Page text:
• Superior Logistics
  • Teamwork
  • beMatrix
  • 3D Exhibits
  • EDPA
  • Color Reflections

The question of outsourcing production is a deep-seated decision for businesses of all sizes in all industries. It’s hard at times to pinpoint all of the benefits and hindrances associated with shifting a component of your business to an external vendor or vice versa. A consideration in the tradeshow and exhibition industry is the pros and cons of keeping graphic production in-house versus outsourcing from an exhibit houses’ perspective.

Before comparing and contrasting our alternatives, I would like to mention that the underlying principles associated with outsourced versus in-house labor are implied and therefore not discussed. This includes the tendency for outsourcing to be more hands off and cost-effective and for in-house labor to have clearer communication channels and be more costly. I will, however, break down what it is that drives costs to fluctuate in this particular instance.


  1. Enhanced Tradeshow Capabilities – As an exhibit house grows, so should its non-current assets. A large-format printer should be one of the vital stepping stones during the process of become a full-service tradeshow marketing company. This purchase alone opens up a plethora of opportunities and offerings that would not be possible through outsourced labor. The next three pros will illustrate this point.
  2. Production Flexibility – The drastic increase in production flexibility is one of the single most beneficial upgrades attained from in-house printing. Your project lead times drastically decrease, and the quicker turnaround times will become a major selling point to prospective clients. Pricing on printing becomes much more calculated and provides the ability to guarantee delivery with certainty, which outsourced labor cannot provide.
  3. Increased Margins – Some would consider this to be the most obvious factor in favor of in-house printing, but this particular point of interest can be deceiving. If the demand is heavy and the printing assets are getting the use required to pay down the high fixed costs of the asset, then the margins derived from the purchase are well worth it. However, if the calculated production falls short, the margins could actually be higher than outsourced graphic costs. This justifies the need for sufficient number-crunching and analysis prior to purchase.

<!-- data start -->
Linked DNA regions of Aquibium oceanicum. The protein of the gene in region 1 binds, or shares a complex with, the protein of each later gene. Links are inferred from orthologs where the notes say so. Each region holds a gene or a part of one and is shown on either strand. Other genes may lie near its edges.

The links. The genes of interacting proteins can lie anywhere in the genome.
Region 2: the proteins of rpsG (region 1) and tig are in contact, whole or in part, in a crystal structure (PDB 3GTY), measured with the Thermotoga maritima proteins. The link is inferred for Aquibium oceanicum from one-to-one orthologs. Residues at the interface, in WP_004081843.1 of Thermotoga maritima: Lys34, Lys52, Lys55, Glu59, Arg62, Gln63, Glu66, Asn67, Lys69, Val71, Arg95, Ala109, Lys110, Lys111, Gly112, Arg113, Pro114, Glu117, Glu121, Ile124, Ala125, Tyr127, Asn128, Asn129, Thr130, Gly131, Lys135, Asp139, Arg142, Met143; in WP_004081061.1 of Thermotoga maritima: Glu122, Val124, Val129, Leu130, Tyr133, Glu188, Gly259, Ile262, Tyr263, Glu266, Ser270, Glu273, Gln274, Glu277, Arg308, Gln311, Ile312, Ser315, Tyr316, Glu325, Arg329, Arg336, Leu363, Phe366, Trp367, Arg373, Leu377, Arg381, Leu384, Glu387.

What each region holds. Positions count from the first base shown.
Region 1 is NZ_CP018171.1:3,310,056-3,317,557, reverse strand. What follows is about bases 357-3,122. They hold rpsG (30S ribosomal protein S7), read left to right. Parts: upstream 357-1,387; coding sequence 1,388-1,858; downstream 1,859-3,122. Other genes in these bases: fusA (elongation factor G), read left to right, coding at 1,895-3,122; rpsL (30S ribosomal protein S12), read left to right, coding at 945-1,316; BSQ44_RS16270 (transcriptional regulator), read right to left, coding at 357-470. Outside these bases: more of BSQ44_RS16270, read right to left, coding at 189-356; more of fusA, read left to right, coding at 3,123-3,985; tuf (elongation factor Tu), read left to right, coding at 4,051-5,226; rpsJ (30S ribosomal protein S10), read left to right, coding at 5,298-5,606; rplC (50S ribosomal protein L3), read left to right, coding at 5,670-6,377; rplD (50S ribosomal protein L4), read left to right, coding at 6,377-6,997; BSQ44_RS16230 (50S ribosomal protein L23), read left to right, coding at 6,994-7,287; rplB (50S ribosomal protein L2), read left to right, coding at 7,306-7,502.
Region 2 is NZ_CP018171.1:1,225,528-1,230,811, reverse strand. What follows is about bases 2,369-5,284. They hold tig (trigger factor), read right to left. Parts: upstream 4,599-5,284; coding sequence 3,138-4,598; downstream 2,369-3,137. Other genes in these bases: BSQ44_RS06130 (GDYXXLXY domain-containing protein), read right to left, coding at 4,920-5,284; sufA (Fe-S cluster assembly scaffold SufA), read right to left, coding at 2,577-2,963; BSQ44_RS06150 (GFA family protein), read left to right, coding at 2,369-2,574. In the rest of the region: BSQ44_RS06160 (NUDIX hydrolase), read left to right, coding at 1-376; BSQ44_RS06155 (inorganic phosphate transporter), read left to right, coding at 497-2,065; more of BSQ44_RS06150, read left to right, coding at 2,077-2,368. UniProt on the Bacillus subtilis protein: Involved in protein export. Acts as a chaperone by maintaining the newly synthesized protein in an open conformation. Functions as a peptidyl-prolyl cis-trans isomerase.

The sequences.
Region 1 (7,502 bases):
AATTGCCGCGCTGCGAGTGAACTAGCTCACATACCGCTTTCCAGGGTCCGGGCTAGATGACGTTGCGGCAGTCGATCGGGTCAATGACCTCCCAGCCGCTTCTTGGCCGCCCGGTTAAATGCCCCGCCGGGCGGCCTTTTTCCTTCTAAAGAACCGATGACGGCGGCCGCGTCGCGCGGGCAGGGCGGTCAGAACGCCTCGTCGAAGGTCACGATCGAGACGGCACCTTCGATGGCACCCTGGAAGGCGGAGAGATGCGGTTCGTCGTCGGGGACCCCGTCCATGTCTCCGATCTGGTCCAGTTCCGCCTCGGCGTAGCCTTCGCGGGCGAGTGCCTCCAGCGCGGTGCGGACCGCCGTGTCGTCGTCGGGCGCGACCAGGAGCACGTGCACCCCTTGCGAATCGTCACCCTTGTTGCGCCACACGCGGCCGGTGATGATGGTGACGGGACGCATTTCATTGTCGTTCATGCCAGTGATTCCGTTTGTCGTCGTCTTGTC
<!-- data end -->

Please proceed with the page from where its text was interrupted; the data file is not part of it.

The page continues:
4. Increased Operational Scope – The scope of work that an exhibit house has increases exponentially with the purchase of large-format printing assets. Aside from the innate ability to produce tradeshow materials, companies can now produce POS/Retail graphics, B2C graphics and much more. This can be particularly useful for increasing revenues during slow seasons.
  5. Tax Benefits – Large-format printers are considered capital equipment, allowing for SEC 179 write-off tax benefits in the year of purchase.


  1. Large Upfront Costs – The most significant con is the large upfront capital outlay and ancillary upfront expenses associated with purchasing an asset of this size. This cost not only includes the purchase of the printer, but also the costs associated with a dedicated professional to operate the machinery. There may also be human capital costs endured when locating and employing a pre-production graphic formatting professional if your company does not already have an individual with this skill set.
  2. Space Requirements – A printer of this quality requires a dedicated, enclosed space separate from the work shop that may facilitate a need for air filtration, upgraded electrical supply and additional HVAC costs.
  3. Monthly Variable Costs – There are also monthly variable costs that will be encountered. These costs include ink, substrates, repairs (a repair contract would be a fixed cost) that will fluctuate with demand levels. It is beneficial to keep in mind that replacement parts can run as high as a few thousand dollars per occurrence.


Aggregate Use/Pre-Existing Demand – The word justify has been used heavily in the consideration of the pros and cons, but when purchasing an asset of this value, “justifying” costs should be a major pre-purchase consideration. In this case, you should be able to forecast an estimated production schedule and calculate with confidence that this printing asset will be used heavily each day.

There needs to be an existing demand for the printing capabilities before making the decision to purchase. The printer would need to be fully utilized almost immediately after installation. Due to the cost, it would be difficult to rationalize this purchase if the pre-existing client demand isn’t high enough to start paying back the investment.

  • Momentum Management
  • Hill and Partners
  • ETA Transportation